As an international student applying for a credit card, you may need different application materials, including your student visa, ITIN and unexpired identification. However, you still need to prove yourself as credit-worthy, so here are a few more tips for getting a credit card as an international student:

Open a U.S. bank account: A big part of getting approved for a credit card is being able to prove you have a source of income. Establishing a monetary base in the U.S. by opening a checking account is a positive signal to lenders.

Establish credit with new credit reporting tools: Once you have a U.S. bank account, you can use tools like UltraFICO™ and Experian Boost to report positive account activity to credit bureaus—like utility bills, subscriptions and rent payments—which can help boost your credit score.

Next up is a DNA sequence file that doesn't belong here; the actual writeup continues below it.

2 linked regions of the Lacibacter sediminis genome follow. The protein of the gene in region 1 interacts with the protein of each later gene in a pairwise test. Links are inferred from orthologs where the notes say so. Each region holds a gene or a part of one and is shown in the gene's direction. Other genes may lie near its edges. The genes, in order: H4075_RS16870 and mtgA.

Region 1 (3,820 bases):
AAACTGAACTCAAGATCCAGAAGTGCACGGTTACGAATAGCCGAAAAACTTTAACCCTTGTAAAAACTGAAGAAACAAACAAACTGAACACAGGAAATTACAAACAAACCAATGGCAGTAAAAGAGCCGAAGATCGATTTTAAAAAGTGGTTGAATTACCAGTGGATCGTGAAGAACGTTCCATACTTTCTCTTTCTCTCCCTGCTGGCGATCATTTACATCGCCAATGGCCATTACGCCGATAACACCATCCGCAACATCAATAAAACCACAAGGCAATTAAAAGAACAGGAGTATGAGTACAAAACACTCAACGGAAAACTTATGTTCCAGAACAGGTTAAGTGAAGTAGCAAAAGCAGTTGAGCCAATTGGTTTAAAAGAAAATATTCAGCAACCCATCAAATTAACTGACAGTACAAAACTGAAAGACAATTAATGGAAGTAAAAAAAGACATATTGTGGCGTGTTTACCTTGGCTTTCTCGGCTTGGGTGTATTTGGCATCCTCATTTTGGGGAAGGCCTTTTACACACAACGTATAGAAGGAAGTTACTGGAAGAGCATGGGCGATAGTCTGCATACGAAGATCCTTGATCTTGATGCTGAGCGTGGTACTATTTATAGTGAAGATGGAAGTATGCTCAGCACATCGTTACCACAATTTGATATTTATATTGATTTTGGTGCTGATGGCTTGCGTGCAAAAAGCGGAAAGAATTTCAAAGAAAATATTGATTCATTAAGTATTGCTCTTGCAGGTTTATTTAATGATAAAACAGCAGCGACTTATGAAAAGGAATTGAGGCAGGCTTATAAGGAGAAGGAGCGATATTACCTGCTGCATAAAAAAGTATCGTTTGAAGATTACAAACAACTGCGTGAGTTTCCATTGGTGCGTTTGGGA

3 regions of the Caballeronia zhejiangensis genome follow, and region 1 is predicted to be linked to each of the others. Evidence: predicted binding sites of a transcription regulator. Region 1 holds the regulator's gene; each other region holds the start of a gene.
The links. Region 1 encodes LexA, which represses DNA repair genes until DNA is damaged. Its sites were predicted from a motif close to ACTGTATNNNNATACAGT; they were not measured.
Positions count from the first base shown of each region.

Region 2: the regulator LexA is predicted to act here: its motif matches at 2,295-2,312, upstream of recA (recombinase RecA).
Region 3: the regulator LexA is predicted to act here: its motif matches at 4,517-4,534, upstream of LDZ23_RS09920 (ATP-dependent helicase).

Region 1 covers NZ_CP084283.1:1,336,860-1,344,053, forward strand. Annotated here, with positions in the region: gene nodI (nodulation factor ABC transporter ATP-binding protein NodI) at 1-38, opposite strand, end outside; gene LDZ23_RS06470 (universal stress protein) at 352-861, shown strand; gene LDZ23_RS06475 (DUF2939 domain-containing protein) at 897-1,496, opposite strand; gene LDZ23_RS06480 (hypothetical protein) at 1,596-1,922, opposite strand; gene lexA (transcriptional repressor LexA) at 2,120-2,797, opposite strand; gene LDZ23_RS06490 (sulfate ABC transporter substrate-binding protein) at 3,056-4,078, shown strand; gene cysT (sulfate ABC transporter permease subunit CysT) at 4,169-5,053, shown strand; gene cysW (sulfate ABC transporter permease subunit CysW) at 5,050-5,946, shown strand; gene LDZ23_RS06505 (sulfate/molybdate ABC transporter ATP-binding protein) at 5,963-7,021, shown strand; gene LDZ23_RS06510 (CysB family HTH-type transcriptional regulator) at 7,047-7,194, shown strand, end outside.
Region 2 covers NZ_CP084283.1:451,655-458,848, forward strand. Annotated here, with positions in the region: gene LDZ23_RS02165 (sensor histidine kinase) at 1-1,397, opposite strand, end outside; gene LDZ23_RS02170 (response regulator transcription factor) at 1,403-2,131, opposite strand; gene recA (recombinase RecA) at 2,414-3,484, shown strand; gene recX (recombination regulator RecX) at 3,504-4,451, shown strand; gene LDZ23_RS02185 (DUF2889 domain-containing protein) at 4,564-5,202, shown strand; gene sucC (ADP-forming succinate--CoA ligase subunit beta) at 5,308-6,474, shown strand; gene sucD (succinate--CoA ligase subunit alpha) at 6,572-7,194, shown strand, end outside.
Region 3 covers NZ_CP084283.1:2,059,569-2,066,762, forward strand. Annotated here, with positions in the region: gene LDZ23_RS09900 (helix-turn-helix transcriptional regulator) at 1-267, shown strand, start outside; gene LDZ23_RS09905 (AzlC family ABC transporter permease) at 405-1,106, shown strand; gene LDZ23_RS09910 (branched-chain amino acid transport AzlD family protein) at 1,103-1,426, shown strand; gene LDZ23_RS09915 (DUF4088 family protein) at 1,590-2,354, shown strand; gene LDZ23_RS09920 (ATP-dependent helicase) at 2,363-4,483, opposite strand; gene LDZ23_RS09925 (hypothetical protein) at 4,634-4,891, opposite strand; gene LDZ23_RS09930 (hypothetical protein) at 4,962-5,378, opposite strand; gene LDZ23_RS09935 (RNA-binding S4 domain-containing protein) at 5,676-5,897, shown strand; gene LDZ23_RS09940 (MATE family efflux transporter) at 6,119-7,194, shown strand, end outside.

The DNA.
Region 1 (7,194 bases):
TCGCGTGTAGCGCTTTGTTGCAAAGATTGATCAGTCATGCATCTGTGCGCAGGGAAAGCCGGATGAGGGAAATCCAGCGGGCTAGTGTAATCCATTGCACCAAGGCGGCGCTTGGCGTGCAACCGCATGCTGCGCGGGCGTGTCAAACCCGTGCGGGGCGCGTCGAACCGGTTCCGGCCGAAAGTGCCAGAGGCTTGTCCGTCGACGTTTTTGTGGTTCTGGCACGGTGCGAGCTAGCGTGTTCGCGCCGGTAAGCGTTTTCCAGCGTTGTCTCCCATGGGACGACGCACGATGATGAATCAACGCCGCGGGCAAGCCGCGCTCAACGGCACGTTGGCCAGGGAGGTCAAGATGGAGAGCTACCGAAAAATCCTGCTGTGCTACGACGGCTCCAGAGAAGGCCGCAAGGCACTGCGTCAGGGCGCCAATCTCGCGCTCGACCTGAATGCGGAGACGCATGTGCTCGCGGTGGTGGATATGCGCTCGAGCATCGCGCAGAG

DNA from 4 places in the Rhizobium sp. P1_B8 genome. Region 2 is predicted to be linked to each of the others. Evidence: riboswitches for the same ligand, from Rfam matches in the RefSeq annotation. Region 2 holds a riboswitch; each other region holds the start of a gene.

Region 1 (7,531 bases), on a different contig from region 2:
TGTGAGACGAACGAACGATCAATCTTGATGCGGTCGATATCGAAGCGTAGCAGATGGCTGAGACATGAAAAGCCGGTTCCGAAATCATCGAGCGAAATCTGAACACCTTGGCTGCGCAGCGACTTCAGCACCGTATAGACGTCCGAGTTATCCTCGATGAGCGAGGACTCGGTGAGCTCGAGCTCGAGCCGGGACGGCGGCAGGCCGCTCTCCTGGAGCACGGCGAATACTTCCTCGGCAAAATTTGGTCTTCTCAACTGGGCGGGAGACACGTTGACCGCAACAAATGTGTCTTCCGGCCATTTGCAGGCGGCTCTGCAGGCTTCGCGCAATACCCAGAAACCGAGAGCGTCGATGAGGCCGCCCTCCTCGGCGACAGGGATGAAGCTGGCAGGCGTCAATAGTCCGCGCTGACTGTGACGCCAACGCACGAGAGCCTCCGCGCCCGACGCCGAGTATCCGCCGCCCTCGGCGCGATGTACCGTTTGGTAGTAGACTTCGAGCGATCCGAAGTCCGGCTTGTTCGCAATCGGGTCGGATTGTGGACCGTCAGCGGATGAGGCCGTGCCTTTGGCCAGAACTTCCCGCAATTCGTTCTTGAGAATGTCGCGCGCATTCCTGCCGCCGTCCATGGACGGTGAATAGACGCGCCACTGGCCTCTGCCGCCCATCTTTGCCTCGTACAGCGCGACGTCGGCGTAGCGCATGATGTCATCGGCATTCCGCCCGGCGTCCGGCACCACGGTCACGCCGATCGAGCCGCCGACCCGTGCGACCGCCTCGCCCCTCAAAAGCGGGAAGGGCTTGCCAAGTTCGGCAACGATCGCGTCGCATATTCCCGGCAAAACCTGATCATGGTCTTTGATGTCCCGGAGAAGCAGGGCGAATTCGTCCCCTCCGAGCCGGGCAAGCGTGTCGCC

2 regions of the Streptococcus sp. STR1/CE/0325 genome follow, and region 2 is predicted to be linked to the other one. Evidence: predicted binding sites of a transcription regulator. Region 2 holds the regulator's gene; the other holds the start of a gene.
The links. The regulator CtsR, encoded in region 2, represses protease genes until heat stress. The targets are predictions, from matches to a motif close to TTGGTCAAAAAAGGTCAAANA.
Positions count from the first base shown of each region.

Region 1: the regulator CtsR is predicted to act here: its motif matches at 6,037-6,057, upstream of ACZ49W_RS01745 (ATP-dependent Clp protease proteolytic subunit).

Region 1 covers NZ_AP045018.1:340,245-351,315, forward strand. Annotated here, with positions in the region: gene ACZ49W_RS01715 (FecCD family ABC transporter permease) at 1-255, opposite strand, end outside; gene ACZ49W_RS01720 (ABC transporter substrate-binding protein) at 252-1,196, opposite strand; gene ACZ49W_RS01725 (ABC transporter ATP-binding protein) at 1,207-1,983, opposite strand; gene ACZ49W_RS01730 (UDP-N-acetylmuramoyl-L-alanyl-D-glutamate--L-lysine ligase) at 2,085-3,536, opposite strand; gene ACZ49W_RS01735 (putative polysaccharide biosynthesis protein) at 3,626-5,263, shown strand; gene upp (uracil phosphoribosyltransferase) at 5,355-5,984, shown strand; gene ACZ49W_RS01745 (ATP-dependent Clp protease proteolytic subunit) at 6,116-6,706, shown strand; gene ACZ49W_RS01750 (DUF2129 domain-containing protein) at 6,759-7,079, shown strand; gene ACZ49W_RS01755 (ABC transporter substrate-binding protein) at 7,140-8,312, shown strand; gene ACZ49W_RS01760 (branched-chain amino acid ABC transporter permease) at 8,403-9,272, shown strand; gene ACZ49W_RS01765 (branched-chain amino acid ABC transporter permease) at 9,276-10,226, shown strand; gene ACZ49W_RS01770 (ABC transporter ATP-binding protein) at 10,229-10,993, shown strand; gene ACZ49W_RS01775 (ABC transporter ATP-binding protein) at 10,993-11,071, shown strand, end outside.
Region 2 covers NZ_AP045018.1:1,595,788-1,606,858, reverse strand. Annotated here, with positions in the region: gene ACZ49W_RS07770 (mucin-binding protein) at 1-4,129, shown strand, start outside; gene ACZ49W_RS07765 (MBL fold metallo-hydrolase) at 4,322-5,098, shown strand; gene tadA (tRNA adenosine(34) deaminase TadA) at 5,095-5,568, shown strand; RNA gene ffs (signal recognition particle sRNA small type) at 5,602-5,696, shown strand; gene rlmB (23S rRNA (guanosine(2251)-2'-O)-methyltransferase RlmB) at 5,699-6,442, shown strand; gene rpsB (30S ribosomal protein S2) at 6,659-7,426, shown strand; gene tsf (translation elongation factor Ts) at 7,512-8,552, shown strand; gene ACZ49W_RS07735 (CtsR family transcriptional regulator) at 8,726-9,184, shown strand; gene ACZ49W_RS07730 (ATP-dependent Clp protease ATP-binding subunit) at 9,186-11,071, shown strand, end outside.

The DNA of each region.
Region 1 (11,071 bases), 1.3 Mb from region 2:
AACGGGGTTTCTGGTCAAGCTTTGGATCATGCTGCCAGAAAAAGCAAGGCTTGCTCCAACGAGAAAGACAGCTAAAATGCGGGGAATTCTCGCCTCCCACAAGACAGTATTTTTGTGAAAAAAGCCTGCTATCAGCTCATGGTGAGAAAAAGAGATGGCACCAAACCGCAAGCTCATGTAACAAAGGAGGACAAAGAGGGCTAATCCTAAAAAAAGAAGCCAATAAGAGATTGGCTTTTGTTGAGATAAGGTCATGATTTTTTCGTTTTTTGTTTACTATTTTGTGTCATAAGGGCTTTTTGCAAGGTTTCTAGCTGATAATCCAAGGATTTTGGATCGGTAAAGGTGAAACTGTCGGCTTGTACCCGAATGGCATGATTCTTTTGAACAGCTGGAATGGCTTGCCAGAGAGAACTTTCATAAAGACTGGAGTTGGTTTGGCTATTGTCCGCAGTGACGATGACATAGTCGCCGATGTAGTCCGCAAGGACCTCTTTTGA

Get a part-time job: Depending on your student visa, you may be able to secure part-time employment, which will qualify you for a SSN and serve as your proof of income for getting a credit card as an international student.

How to get a credit card without an SSN

Though most credit card applications will require it, here’s how you can get a card without an SSN:

Request an ITIN. Some credit card issuers will accept this number for a credit card application if you do not have an SSN. You can request an ITIN through the Internal Revenue Service (IRS).

Become an authorized user. If you know someone who is willing to let you become an authorized user on their card, you’ll then have access to credit this way. Your primary cardholder should understand that they are chiefly responsible for any debts you accrue.